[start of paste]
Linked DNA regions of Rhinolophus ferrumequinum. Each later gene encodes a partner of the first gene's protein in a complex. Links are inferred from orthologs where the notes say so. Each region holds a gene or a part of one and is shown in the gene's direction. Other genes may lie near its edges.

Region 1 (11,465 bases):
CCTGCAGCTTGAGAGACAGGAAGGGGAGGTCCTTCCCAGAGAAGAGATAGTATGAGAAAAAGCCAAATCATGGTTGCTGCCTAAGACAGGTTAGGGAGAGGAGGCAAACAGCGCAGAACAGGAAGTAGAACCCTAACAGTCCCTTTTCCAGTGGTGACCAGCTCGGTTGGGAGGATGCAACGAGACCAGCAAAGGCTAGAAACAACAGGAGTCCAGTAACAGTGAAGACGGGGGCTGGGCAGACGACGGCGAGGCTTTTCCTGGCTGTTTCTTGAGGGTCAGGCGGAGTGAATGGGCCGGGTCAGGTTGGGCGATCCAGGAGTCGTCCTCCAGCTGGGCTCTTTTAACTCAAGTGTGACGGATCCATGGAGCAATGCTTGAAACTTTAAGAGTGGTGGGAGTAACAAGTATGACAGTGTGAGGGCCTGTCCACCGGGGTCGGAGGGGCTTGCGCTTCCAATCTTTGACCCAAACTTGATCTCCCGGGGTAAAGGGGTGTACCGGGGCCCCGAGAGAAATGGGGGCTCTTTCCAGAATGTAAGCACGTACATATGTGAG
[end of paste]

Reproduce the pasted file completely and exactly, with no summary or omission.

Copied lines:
Linked DNA regions of Rhinolophus ferrumequinum. Each later gene encodes a partner of the first gene's protein in a complex. Links are inferred from orthologs where the notes say so. Each region holds a gene or a part of one and is shown in the gene's direction. Other genes may lie near its edges.

Region 1 (11,465 bases):
CCTGCAGCTTGAGAGACAGGAAGGGGAGGTCCTTCCCAGAGAAGAGATAGTATGAGAAAAAGCCAAATCATGGTTGCTGCCTAAGACAGGTTAGGGAGAGGAGGCAAACAGCGCAGAACAGGAAGTAGAACCCTAACAGTCCCTTTTCCAGTGGTGACCAGCTCGGTTGGGAGGATGCAACGAGACCAGCAAAGGCTAGAAACAACAGGAGTCCAGTAACAGTGAAGACGGGGGCTGGGCAGACGACGGCGAGGCTTTTCCTGGCTGTTTCTTGAGGGTCAGGCGGAGTGAATGGGCCGGGTCAGGTTGGGCGATCCAGGAGTCGTCCTCCAGCTGGGCTCTTTTAACTCAAGTGTGACGGATCCATGGAGCAATGCTTGAAACTTTAAGAGTGGTGGGAGTAACAAGTATGACAGTGTGAGGGCCTGTCCACCGGGGTCGGAGGGGCTTGCGCTTCCAATCTTTGACCCAAACTTGATCTCCCGGGGTAAAGGGGTGTACCGGGGCCCCGAGAGAAATGGGGGCTCTTTCCAGAATGTAAGCACGTACATATGTGAG